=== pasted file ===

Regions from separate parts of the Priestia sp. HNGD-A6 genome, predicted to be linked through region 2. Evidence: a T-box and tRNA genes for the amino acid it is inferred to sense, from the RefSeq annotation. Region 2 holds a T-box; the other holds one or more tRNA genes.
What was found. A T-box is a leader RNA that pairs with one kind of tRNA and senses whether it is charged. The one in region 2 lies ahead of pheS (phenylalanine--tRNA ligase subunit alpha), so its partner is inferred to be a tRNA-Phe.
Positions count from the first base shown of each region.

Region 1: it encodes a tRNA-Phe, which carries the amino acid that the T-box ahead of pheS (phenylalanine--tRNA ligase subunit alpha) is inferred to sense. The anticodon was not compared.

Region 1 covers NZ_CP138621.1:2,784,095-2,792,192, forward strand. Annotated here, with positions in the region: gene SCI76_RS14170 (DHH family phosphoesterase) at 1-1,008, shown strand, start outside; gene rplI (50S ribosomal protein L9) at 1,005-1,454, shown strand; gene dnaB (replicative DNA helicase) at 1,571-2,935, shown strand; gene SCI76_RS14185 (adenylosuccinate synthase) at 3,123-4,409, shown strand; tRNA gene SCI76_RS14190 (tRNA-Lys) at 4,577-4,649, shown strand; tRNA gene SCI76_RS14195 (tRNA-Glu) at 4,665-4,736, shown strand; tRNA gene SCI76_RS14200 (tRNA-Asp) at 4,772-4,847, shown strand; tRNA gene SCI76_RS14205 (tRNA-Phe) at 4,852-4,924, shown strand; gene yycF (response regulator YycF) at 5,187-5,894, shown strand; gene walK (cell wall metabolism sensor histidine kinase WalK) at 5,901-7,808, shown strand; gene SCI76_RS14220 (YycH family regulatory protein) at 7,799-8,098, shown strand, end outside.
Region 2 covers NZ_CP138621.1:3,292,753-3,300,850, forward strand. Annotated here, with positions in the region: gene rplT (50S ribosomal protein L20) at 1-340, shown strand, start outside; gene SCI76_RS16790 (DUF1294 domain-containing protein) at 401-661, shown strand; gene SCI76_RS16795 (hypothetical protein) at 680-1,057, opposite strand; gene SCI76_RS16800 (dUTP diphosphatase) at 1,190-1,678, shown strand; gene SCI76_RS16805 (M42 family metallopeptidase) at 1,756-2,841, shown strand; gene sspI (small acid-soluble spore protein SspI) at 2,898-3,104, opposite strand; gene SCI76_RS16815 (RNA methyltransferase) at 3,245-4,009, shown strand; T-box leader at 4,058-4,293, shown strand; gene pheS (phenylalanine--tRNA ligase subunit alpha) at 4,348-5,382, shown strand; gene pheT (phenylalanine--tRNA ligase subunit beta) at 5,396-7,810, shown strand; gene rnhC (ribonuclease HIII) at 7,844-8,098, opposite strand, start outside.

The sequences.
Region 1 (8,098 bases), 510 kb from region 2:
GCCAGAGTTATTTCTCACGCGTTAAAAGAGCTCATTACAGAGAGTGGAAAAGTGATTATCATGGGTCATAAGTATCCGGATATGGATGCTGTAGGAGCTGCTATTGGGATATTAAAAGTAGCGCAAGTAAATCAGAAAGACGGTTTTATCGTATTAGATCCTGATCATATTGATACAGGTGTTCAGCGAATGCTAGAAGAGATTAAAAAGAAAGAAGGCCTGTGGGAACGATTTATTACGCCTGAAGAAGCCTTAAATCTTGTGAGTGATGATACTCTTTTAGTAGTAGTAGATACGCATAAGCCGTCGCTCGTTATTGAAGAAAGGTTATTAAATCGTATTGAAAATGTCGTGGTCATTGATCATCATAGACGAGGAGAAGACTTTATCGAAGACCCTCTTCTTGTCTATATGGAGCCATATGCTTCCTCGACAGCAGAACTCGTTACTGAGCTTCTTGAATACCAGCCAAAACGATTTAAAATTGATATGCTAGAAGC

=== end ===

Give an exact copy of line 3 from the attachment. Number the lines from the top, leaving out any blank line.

Positions count from the first base shown of each region.